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  HOME | Peru

Peru Prepares to Deal with Catastrophic Earthquake, Tsunami

LIMA – Peru, a nation accustomed to the ground shaking underfoot almost daily, is now preparing to deal with a catastrophic earthquake and tsunami that might someday occur, and which in Lima would leave at least 50,000 dead and more than 250,000 families homeless, according to the disaster scenario invented for a drill carried out Thursday night.

At 8:00 p.m. Thursday, alarms sounded all along a coastal area populated by more than 17 million people, warning locals to evacuate buildings and low-altitude areas because of a hypothetical magnitude-8.5 earthquake and succeeding tsunami waves 12 meters (39 feet) high.

Not everyone warned of the pretend disaster took part in the drill, despite forceful campaigns to raise awareness and bring back frightening memories of the magnitude-8 earthquake in Pisco in 2007 that left 595 people dead.

In Lima, with 10 million inhabitants and avenues jammed with chaotic traffic, shopping malls and office buildings hurried their customers and workers into the streets to occupy “safe zones,” circles painted in open areas outdoors.

Only the most conscientious locals left their homes to hurry to the “meeting points” in open spaces like parks, while in Callao, the port city next to Lima, the more prudent went up inside tall buildings to save themselves from the supposed tsunami, theoretically capable of submerging up to the fifth floor.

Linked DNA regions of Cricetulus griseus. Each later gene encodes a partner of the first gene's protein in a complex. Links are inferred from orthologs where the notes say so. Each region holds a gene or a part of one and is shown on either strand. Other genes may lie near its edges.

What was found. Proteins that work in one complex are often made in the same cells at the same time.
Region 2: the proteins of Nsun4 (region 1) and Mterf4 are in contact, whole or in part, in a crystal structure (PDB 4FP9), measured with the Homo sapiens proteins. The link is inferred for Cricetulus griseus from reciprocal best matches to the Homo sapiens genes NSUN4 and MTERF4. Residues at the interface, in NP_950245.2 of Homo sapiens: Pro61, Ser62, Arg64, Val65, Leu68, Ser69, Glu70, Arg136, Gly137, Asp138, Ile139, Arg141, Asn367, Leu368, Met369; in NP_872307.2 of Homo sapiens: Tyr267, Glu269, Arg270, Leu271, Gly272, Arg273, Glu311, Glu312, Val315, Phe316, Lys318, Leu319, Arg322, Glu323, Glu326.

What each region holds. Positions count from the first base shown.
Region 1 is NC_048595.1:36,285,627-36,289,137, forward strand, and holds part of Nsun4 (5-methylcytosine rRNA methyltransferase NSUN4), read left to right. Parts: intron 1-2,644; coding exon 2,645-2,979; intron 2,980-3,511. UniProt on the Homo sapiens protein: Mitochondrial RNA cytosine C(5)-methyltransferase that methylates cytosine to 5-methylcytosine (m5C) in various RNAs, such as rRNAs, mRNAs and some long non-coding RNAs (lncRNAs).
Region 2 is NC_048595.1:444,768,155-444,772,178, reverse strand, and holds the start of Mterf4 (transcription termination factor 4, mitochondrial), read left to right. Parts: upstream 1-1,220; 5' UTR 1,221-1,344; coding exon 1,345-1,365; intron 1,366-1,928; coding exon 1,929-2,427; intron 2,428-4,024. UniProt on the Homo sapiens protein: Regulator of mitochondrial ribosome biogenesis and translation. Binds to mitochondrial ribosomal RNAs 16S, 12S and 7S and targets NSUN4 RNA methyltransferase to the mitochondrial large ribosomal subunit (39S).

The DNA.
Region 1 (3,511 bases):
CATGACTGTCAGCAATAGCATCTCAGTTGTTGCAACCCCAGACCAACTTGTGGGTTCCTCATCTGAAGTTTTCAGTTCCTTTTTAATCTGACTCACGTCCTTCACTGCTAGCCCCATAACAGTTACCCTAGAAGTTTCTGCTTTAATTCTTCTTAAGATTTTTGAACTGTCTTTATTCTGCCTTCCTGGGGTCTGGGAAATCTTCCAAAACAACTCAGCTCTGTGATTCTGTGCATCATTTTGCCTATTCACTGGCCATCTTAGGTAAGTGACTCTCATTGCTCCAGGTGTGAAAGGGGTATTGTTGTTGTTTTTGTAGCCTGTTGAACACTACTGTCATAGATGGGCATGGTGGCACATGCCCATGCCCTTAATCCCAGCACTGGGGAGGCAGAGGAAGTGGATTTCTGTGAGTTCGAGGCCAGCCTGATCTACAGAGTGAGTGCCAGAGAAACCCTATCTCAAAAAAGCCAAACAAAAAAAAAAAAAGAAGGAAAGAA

Peruvian President Pedro Pablo Kuczynski, wearing a safety helmet and vest, evacuated Government Palace to supervise the emergency drills around the rest of the country from a communications center installed in Lima’s main square, surrounded by curiosity seekers who simply ignored the alarms.

“In an earthquake the government must deal with difficult circumstances. We’ve got a long way to go but we have also improved a lot in recent years,” Kuczynski said a few meters (yards) from the Lima cathedral, reconstructed several times for earthquake damage.

Among the citizens astonished to see the president was Alex Marticorena, who told EFE he didn’t know there was going to be a drill and warned that in downtown Lima “the buildings are ancient and the slightest temblor has people in despair.”

An Indeci emergency management official, Ivan Zapata, told EFE that an earthquake like the one being imitated “will cause many fatalities because there are many high-risk areas,” such as the hills around Lima with all their flimsy housing.

In the weeks before the drill, Indeci asked people in those densely populated neighborhoods to always have a backpack ready with water, a flashlight, a battery-operated radio and food for several days, and to locate safe places inside their homes to ride out the quake, and later go to the meeting points.

Other regions in Peru carried out similar training sessions, including one rescue at sea, and they will continue this Friday and Saturday in the southern province of Arequipa, where shelters will be installed, humanitarian aid will be distributed and searches will be launched for imaginary missing persons.

 

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